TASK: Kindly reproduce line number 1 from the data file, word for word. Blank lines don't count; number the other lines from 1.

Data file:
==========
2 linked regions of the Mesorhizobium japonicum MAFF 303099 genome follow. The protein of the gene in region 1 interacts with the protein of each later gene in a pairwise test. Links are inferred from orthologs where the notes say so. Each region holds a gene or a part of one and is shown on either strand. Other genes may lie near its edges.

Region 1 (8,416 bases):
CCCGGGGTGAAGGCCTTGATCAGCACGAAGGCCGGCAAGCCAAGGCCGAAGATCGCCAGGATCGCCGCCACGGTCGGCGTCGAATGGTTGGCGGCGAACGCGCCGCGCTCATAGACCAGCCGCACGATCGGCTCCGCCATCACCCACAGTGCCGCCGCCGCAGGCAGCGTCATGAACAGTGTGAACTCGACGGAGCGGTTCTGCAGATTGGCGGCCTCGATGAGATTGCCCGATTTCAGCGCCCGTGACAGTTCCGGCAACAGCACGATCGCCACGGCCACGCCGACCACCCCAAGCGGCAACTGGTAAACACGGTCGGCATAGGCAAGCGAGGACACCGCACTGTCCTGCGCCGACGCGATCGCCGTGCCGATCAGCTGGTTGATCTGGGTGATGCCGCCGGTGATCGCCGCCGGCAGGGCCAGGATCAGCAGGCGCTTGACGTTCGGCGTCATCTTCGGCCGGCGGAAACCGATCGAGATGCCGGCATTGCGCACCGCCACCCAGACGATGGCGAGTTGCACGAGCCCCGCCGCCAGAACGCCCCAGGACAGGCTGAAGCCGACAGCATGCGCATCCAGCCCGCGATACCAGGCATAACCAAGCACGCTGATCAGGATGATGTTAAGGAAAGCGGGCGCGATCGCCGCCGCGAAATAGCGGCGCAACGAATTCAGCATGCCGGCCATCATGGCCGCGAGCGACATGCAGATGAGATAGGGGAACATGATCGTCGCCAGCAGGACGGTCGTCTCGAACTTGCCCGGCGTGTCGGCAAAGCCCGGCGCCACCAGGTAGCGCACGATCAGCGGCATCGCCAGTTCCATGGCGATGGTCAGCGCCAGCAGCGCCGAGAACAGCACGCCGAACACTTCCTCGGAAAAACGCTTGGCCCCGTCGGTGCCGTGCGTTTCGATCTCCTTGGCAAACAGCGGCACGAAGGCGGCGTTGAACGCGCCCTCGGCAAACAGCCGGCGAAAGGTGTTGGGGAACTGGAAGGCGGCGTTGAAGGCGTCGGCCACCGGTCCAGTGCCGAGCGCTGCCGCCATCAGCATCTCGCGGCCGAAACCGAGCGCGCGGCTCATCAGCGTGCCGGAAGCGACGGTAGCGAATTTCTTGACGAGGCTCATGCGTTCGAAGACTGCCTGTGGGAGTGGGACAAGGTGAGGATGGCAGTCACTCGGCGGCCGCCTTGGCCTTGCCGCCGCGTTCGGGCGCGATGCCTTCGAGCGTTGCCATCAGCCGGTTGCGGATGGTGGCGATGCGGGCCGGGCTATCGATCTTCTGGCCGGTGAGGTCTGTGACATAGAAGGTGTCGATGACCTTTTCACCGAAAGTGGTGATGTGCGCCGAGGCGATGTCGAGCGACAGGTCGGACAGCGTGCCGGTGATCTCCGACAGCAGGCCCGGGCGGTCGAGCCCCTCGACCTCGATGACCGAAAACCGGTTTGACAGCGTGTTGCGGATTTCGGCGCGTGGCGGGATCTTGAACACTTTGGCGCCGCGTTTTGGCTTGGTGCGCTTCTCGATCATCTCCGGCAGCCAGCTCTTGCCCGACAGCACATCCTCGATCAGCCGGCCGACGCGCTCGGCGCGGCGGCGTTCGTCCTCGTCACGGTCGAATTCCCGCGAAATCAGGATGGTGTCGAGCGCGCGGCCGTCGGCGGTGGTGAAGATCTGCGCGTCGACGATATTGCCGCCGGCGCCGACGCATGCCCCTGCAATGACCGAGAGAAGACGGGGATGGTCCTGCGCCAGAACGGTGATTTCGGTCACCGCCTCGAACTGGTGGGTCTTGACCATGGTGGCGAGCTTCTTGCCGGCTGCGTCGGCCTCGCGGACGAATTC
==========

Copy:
2 linked regions of the Mesorhizobium japonicum MAFF 303099 genome follow. The protein of the gene in region 1 interacts with the protein of each later gene in a pairwise test. Links are inferred from orthologs where the notes say so. Each region holds a gene or a part of one and is shown on either strand. Other genes may lie near its edges.